Regarding the question of the 'reality' or 'existence' of the table, why not read the story I wrote and then come back to me if you are still not clear. When you say that the table 'exists', there is no doubt that there is something that has existence. That 'something' is brahman. brahman is the essential reality of all apparently separately existing things. There is only brahman. The 'table' is simply name and form of that.

As I say, please do come back if you want specific clarification. But please read some more first so that you have an understanding of what advaita is saying on these matters.

Finding a teacher

Q. First I would like to thank you for writing Back to the Truth. I found it perfect for the place I'm in, as far as the teaching is concerned - more of a validation for where I am at, I guess. I hold Ramana Maharshi as my teacher and guru, but have looked at many others over the years. It seems to me that there has to be a powerful resonance to finally settle on what and whom works for the progress of the individual. Things just did not ring true for me as far as the teaching of a lot of people out there. I went to see Ramesh Balsekar a couple of years ago and witnessed first hand what I thought to be some morally questionable behavior that actually helped in the sense it showed me his mortality and fallibility, and that I was OK with the way I was. Since being back home (New Zealand), my life has changed for the better as the judging has stopped, thoughts come up and go away; there is no judgement there and that seems to be the key for me.

I have noticed there have been a few people with alcohol problems on your and other sites, and I myself was a huge problem drinker but have not touched anything for years now, with no desire to at all; it seems to have dropped off somehow with no real effort apart from asking 'who am I' and sitting with that question. My question is, I don't seem to enjoy groups and have no desire to become part of one, and finding a teacher in New Zealand seems quite impossible. Reading is even dropping off and everything seems regurgitated, so I'm wondering if I am heading down a dangerous path on my own? I do carry the thought that 'I could be wrong' with everything I do and hope that there is guidance there. Any opinion or advice would be well received.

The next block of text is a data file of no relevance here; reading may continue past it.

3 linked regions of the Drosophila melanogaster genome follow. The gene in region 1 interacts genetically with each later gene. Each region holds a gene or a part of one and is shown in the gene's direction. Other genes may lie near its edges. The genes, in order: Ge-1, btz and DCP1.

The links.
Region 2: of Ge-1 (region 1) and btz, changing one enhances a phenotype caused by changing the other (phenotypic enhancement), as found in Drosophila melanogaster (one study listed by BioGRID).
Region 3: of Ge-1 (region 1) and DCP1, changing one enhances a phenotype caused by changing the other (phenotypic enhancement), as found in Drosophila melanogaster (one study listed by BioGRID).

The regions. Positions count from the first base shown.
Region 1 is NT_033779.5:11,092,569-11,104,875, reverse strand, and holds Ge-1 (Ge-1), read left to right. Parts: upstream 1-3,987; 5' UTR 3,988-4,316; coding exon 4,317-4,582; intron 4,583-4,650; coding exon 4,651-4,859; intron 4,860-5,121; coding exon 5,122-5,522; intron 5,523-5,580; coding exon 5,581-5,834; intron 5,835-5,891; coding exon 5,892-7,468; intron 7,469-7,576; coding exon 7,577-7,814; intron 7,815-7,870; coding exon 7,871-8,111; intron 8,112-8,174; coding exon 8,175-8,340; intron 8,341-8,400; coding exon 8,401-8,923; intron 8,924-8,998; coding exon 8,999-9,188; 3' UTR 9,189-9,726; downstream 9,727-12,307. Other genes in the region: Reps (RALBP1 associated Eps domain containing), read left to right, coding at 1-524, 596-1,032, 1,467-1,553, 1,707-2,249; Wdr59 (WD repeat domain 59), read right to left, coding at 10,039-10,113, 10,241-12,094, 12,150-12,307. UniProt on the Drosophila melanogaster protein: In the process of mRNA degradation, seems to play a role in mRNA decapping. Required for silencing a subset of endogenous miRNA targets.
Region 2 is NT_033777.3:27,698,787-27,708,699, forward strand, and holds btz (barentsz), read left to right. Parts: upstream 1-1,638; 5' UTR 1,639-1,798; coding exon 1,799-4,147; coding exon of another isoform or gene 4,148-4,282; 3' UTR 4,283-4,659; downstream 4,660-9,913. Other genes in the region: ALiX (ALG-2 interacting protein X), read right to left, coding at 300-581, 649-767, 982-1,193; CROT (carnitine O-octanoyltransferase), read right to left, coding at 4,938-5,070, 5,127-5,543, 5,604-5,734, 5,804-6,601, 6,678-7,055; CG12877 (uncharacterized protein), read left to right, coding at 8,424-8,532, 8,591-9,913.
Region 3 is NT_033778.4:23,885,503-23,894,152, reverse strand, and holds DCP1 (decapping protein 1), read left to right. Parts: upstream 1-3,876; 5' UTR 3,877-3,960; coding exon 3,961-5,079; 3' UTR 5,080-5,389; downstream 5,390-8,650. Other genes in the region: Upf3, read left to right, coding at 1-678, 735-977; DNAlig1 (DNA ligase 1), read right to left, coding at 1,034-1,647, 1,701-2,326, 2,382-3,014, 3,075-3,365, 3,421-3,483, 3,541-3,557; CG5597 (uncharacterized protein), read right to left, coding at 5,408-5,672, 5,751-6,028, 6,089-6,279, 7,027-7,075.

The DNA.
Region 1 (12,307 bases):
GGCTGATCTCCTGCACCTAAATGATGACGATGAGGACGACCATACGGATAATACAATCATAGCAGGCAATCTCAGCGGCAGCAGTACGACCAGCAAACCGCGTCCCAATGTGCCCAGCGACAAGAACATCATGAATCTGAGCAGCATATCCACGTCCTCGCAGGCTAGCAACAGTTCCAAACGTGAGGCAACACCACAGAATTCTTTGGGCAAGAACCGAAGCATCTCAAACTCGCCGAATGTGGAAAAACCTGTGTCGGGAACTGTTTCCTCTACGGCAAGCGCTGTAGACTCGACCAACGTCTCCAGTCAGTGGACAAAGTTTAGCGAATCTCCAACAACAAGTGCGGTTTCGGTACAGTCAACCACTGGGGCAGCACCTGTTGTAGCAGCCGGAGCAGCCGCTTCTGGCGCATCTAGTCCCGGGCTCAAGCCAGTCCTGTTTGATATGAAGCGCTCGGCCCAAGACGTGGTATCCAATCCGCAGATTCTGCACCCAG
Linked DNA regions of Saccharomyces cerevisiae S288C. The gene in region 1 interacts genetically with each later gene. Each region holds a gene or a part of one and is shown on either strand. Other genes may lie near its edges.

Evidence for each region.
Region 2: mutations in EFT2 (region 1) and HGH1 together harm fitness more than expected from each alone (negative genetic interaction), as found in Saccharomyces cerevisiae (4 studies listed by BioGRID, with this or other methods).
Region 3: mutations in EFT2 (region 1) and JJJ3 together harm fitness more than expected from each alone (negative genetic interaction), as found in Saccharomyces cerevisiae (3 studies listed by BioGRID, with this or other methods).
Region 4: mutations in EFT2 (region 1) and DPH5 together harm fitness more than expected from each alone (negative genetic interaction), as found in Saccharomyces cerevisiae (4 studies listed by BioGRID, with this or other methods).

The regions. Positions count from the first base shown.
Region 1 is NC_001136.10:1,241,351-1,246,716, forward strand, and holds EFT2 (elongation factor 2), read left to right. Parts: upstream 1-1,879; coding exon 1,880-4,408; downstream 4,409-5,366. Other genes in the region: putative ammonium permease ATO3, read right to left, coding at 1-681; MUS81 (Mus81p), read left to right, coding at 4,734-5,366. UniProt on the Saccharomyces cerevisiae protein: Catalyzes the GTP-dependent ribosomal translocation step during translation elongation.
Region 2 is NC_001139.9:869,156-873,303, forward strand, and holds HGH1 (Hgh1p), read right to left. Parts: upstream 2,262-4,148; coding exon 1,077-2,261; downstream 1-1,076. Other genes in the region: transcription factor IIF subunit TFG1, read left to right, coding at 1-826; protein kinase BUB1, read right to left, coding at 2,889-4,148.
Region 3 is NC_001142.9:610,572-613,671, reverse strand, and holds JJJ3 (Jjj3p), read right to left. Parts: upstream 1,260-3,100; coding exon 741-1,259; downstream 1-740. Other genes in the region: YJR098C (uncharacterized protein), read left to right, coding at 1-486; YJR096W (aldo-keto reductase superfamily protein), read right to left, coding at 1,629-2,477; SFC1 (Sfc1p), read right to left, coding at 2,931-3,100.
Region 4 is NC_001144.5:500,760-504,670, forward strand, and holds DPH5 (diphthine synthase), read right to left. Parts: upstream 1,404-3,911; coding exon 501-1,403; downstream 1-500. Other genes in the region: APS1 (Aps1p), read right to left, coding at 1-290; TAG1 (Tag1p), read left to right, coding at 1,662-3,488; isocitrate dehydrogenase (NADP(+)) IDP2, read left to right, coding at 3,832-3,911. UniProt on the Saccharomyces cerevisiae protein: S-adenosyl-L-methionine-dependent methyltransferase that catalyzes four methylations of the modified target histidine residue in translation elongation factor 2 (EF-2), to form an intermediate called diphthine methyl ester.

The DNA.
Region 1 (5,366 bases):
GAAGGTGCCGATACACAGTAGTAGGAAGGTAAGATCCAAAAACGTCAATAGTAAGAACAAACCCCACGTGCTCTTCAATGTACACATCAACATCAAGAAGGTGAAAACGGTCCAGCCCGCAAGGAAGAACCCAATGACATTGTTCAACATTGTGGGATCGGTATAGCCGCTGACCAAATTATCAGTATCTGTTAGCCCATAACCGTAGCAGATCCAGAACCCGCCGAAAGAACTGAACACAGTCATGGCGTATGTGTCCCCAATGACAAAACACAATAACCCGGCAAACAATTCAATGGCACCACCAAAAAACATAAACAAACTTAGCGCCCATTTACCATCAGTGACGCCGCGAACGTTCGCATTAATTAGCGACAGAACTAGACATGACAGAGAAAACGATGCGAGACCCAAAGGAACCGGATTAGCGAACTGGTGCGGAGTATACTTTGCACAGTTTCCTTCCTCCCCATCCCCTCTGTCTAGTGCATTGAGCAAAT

A. I have received other �questions� from people in a similar situation, i.e. living somewhere where there do not seem to be any suitable teachers. I do sympathize and do not really have any very constructive suggestions to make.

I have made comments elsewhere in the Question and Answer section on Ramana�s �Who am I?� technique. It seems to me that its value really lies in its revealing of who you are not rather than who you actually are. Basically, if you can see it, you cannot be it. But this can lead you into solipsism if you are not careful. The only means of knowledge for discovering who you are is shabda pramANa � the words of a trustworthy �other�. This is the ultimate reason why you really need a qualified guru. But, in the absence of this, it seems that you do have to rely upon reading, discussion with others, etc. Have you lost interest in reading simply because you haven�t found anything worth reading? I assume that, since you are asking the question, you are not altogether happy that the path you are pursuing is going anywhere? There is no �danger� here. You may not gain enlightenment (in this life!) but it is of no problem according to traditional advaita � your puNya will be carried forward to the next one! Of course, if your mumukShutva (desire to attain enlightenment) was sufficiently great, you would simply (!) relocate from New Zealand to be somewhere close to a reliable source of wisdom!

Do ask further questions if you wish but there is no easy way out of this one, I�m afraid.

If you want to ask a question, and do not object to its being included in this section, please email me.

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Page last updated: 10-Jul-2012